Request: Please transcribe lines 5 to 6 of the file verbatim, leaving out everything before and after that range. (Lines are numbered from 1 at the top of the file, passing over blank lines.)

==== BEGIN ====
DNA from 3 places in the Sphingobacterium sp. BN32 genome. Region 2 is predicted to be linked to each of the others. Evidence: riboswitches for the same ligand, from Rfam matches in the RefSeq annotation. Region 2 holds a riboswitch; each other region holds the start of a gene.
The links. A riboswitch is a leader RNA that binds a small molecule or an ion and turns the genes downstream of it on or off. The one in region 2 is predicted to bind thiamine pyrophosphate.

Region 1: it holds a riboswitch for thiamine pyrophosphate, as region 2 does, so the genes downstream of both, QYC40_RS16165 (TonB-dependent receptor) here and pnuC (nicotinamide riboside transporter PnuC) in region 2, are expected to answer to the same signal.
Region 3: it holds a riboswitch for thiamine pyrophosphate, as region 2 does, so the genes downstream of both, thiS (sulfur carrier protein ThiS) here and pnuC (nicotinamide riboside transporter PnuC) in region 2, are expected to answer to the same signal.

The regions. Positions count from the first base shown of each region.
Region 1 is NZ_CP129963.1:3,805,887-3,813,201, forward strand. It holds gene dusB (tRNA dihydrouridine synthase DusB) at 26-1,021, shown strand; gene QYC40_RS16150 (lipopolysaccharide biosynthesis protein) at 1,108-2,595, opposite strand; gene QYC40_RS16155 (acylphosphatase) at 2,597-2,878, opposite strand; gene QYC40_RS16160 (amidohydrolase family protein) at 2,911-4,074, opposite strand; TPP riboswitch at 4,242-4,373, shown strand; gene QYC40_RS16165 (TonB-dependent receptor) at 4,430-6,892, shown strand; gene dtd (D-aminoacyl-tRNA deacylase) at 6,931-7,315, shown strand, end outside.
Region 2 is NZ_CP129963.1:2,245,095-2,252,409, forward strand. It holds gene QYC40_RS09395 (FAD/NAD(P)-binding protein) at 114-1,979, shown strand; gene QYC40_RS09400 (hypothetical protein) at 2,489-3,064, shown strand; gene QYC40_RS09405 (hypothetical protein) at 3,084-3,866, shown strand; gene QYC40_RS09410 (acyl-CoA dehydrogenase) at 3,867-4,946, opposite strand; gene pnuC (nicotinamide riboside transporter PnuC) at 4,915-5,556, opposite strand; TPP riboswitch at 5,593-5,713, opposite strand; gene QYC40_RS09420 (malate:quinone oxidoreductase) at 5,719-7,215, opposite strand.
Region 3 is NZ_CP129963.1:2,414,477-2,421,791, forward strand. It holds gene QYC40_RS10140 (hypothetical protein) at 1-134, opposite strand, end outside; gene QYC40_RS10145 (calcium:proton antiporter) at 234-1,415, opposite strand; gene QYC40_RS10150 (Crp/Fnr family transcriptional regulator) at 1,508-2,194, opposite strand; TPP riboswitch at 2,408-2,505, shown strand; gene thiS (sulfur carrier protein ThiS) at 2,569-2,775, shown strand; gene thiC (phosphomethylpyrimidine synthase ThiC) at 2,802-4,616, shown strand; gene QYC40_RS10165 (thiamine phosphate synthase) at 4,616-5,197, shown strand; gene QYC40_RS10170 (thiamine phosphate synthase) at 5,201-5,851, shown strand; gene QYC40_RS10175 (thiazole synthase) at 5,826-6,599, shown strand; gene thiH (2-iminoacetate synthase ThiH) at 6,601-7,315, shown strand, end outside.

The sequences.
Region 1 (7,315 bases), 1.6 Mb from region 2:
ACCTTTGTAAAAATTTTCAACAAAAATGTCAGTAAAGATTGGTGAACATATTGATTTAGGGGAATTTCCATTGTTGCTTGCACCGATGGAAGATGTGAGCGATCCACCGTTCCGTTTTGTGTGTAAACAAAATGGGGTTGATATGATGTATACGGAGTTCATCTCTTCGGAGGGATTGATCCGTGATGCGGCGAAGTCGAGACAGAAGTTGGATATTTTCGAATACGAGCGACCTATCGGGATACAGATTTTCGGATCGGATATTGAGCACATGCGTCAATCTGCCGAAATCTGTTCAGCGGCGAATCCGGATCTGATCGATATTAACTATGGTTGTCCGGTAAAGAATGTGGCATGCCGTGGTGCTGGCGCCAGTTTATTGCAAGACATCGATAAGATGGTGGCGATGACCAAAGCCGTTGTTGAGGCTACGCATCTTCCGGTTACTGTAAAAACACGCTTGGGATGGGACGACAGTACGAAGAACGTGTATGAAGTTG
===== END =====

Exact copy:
The regions. Positions count from the first base shown of each region.
Region 1 is NZ_CP129963.1:3,805,887-3,813,201, forward strand. It holds gene dusB (tRNA dihydrouridine synthase DusB) at 26-1,021, shown strand; gene QYC40_RS16150 (lipopolysaccharide biosynthesis protein) at 1,108-2,595, opposite strand; gene QYC40_RS16155 (acylphosphatase) at 2,597-2,878, opposite strand; gene QYC40_RS16160 (amidohydrolase family protein) at 2,911-4,074, opposite strand; TPP riboswitch at 4,242-4,373, shown strand; gene QYC40_RS16165 (TonB-dependent receptor) at 4,430-6,892, shown strand; gene dtd (D-aminoacyl-tRNA deacylase) at 6,931-7,315, shown strand, end outside.